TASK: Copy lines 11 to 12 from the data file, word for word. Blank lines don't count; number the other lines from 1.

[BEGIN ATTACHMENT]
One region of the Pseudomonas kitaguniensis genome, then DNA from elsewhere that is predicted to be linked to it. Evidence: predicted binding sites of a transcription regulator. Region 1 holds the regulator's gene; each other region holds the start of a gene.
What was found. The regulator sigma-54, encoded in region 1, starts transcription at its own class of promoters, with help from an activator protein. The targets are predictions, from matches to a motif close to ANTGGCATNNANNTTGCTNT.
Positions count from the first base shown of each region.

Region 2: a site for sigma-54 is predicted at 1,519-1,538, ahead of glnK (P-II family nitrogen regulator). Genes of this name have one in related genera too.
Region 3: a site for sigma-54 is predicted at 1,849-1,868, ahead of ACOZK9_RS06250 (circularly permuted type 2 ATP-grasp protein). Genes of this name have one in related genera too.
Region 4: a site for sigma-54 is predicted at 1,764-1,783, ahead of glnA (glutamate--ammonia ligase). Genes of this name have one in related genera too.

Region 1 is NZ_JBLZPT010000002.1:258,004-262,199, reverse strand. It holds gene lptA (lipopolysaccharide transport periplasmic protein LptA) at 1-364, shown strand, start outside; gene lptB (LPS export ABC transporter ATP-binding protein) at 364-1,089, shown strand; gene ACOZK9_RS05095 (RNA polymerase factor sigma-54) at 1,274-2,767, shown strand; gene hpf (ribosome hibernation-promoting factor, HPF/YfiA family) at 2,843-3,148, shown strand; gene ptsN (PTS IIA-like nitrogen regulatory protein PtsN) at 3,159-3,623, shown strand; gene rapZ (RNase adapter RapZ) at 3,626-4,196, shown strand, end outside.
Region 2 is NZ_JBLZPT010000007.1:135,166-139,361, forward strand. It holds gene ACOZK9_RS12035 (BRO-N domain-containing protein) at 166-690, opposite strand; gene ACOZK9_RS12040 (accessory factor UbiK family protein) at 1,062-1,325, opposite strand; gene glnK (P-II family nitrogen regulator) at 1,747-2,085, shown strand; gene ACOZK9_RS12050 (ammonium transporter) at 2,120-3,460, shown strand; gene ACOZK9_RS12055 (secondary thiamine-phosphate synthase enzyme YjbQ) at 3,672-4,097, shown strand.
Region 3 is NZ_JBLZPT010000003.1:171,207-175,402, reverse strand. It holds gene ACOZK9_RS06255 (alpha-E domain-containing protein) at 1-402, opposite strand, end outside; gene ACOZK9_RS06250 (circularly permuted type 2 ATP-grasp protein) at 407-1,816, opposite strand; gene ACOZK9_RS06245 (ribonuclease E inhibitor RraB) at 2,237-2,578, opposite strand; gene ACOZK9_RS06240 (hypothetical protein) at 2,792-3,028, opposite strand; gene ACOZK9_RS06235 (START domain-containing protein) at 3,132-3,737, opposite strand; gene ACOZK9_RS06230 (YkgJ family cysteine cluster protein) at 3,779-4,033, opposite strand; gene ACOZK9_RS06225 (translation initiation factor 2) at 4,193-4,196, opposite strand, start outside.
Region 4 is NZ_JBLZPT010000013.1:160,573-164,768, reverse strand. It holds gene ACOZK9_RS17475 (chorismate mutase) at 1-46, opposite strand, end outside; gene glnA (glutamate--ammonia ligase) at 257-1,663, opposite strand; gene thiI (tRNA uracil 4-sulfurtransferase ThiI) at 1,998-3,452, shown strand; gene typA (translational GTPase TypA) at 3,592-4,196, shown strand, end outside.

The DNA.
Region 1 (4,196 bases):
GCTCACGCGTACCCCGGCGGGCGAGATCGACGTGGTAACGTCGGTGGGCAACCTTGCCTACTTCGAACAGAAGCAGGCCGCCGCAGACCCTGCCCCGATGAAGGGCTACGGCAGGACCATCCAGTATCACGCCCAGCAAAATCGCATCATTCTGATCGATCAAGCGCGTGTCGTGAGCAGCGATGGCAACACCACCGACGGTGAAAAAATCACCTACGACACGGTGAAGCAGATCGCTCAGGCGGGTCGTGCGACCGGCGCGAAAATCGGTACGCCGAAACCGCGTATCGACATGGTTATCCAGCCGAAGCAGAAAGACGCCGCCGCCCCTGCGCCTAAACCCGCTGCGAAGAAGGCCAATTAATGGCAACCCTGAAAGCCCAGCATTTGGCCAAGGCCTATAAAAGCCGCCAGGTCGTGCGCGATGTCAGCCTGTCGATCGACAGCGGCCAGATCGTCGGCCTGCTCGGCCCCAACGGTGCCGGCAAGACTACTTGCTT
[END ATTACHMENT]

The DNA.
Region 1 (4,196 bases):